If you’re a big brand, you’re likely already active on Twitter - and with good reason. Twitter provides a platform for brands to have meaningful conversations with consumers, and ensure their messages get heard.
But a successful Twitter presence takes more than just a library of pre-written one-liners. Here are a few lessons you can learn from some notable brands who are seeing success via tweet.
The beloved big box store implements many of the standard best practices for Twitter - the brand retweets customers going on Target runs, utilizes hashtags (including trending ones), runs polls, posts GIFs, and engages with its customers.
Lately, the brand has been pushing its #TargetRun campaign, which encourages shoppers to tweet about their trips.
By sharing in the joy of their shopping experience, and communicating with their audience around this, Target creates more hype around the campaign, and encourages more user-generated content based on their 'run' images.
The tech giant is known for its unique marketing approach, and the way it uses Twitter certainly makes it stand out.
Go to Apple’s Twitter profile, and you’ll see a profile pic, a cover photo… and that’s it. You’re greeted with “@Apple hasn’t Tweeted” message, yet the account is verified.
Apple does two unique things on Twitter.
First, it runs everything dark with promoted tweets. Carefully curated and targeted, videos will appear in users’ timelines during and after product announcements and launches. This may be a little different now with Twitter's new ad transparency tools, but what it means is that Apple does tweet, just not on its profile, and not organically.
Second, it runs several branded Twitter accounts, including those for iTunes, Apple Music and The App Store.
Doing this means the main @Apple account can remain mysterious and exclusive - right in line with the Apple brand. Through a lack of tweets, in difference to most other big brands, Apple is able to generate interest, while also cutting out the noise and any negative conversation, allowing its products and channels to clearly deliver the messaging it wants to convey.
And while not every brand can follow the same template - if any - it does show that there's more than one way to approach Twitter. Being different can be just as effective, when done well.
As Uber’s biggest competitor, Lyft positions itself as socially responsible, and tuned into the communities it serves.
A recent campaign the brand is running is #TheRideToVote - in its research, Lyft identified lack of transportation as a reason why over 15 million people couldn’t vote in the 2016 US Presidential Election. As a result, the brand is planning to offer 50% off rides for the upcoming mid-terms, and is using Twitter to get the word out:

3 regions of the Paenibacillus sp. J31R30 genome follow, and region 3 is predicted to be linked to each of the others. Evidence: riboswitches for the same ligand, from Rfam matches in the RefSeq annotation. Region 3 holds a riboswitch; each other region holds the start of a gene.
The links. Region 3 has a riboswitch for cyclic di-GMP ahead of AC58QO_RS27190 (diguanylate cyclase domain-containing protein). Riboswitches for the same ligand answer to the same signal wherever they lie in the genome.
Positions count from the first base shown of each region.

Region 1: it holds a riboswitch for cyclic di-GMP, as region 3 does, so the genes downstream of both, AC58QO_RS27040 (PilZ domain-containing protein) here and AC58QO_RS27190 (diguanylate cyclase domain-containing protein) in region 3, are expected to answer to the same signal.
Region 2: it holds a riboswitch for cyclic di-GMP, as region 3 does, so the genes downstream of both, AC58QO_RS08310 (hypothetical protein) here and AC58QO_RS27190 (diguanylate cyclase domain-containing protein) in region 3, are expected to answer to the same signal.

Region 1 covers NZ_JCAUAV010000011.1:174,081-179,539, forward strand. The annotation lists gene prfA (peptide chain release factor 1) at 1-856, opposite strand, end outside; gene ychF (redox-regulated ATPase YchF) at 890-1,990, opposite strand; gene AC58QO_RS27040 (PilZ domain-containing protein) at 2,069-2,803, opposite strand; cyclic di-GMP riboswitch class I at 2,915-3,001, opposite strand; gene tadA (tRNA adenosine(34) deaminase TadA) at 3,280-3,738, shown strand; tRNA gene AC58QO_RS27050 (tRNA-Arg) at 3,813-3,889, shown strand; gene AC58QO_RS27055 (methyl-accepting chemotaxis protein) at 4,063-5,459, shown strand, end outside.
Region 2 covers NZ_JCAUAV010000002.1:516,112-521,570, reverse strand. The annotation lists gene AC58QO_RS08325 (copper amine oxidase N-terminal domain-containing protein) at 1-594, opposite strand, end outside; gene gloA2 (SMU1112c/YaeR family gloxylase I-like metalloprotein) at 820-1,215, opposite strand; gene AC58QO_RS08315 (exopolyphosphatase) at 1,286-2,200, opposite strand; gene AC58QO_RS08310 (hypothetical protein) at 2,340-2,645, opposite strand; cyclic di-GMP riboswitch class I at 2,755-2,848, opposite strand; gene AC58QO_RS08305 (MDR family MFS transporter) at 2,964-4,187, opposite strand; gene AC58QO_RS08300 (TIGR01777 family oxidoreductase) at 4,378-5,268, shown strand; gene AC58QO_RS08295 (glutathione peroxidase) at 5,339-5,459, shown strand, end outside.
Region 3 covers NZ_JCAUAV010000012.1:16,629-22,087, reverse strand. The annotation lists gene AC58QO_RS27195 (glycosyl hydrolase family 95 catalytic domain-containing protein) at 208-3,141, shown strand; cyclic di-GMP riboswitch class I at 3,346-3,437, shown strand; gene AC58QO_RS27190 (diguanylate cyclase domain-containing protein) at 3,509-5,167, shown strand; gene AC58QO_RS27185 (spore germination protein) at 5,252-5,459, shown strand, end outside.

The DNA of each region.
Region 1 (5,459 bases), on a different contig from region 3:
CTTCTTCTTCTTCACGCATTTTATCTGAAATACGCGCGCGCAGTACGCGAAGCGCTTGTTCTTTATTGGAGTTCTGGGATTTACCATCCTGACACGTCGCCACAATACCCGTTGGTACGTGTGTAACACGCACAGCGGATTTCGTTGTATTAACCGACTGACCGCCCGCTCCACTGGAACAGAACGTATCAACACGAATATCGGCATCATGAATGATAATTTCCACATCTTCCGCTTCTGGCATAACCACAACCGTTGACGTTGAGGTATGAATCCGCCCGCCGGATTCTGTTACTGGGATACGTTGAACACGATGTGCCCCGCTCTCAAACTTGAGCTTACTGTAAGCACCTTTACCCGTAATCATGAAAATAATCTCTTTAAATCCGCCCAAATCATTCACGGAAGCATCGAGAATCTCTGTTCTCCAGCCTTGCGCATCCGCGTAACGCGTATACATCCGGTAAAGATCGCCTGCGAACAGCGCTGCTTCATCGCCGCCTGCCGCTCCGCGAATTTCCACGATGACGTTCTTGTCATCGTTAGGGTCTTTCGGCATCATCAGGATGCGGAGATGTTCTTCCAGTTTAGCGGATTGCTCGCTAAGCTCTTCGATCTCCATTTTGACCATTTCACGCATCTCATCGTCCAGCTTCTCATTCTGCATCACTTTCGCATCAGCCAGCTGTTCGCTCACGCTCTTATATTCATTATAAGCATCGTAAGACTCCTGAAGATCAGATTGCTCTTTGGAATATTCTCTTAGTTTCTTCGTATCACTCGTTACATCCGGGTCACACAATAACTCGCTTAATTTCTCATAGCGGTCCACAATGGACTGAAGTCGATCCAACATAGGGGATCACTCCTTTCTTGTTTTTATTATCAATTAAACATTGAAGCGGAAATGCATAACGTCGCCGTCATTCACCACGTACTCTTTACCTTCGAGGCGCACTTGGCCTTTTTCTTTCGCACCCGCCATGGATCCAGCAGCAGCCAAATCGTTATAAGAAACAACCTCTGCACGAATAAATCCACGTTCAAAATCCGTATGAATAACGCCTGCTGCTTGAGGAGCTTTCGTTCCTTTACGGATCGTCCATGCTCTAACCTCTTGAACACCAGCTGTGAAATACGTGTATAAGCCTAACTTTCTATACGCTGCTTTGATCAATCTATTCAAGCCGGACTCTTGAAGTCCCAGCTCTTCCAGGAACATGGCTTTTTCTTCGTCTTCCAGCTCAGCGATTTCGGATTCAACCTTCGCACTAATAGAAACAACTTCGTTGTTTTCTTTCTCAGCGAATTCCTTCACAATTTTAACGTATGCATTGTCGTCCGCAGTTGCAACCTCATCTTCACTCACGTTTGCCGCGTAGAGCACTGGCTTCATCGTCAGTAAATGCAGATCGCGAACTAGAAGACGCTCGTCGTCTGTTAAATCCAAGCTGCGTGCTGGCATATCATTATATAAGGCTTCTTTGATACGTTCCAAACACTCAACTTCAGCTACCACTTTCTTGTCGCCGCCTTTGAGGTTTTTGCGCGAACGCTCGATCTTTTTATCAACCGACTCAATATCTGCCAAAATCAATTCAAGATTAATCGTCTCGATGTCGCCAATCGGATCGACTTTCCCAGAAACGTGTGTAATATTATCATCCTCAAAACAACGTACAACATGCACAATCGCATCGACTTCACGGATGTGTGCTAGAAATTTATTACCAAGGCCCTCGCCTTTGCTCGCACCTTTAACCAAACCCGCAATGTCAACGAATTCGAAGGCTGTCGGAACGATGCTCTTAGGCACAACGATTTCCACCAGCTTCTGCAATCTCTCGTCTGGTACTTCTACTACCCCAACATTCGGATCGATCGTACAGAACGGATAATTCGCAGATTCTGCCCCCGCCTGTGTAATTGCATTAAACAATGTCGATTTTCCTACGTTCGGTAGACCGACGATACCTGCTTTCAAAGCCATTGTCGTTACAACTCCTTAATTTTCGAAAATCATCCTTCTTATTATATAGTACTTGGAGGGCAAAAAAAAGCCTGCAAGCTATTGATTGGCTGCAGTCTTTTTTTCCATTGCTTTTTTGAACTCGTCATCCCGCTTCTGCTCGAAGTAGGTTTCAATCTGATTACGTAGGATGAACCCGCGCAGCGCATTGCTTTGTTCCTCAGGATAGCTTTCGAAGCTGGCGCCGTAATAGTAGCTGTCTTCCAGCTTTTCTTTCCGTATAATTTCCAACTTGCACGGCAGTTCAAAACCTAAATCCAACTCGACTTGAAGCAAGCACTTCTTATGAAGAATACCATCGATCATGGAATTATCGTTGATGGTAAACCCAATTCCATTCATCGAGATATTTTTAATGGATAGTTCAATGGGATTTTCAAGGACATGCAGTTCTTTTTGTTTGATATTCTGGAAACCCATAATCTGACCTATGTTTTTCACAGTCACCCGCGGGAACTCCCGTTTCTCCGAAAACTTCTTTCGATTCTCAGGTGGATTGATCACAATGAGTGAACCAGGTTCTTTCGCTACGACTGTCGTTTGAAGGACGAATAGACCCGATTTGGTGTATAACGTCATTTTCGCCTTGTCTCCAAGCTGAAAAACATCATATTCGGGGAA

Over 15 million people cited transportation as their primary barrier to voting in the 2016 election — that’s why we’re introducing The Ride to Vote. Lyft will provide free and discounted rides to the Polls. #TheRidetoVote https://t.co/E8GVhNNkE8 pic.twitter.com/1kmqWlSpsB— Lyft (@lyft) August 23, 2018
The campaign is topical, based on a major trending issue, and as you can see from the retweet count, has already gained significant traction.
Lyft's campaign underlines the need to be aware of relevant news issues, and considering how they can relate to your business. And while it may cost Lyft some to offer significant discounts, that loss will likely be offset by the brand benefits of the press coverage gleaned by the campaign.
Starbucks, of course, is already famous for its social media excellence, and its Twitter presence is no exception.
But aside from the main Starbucks account, the coffee giant also runs another profile dedicated to its news updates.
Starbucks isn't just known for its products, but also its commitment to quality, customers, and communities. The brand’s @Starbucksnews account enables it to share such stories, and update its customers and investors of its various initiatives and announcements.
By creating a separate stream for such updates, Starbucks makes it easier for its audience to tune into relevant upates, while also providing a channel for Starbucks to get the word out, separate from the conversations on its main channel.
Twitter can also serve just as well for B2B companies.
Forrester, the market research company, leverages its Twitter account to showcase its solution-centered products and its connection to technology.
One of Forrester's more successful content series' focuses on sharing a range of relevant quotes from thought leaders in the tech space.
The approach underlines the value of working with experts, and using their insights to help support your campaigns. It's a simple, yet effective way to boost interest, and reinforce your business knowledge and expertise.
As you can see, there's more than one way to approach Twitter, and thinking outside the box can have significant benefits, when done right. Some of these approaches are well-known and utilized, others less so - but the important note is that you need to consider the various ways in which people use the platform, and how you can use that to advantage.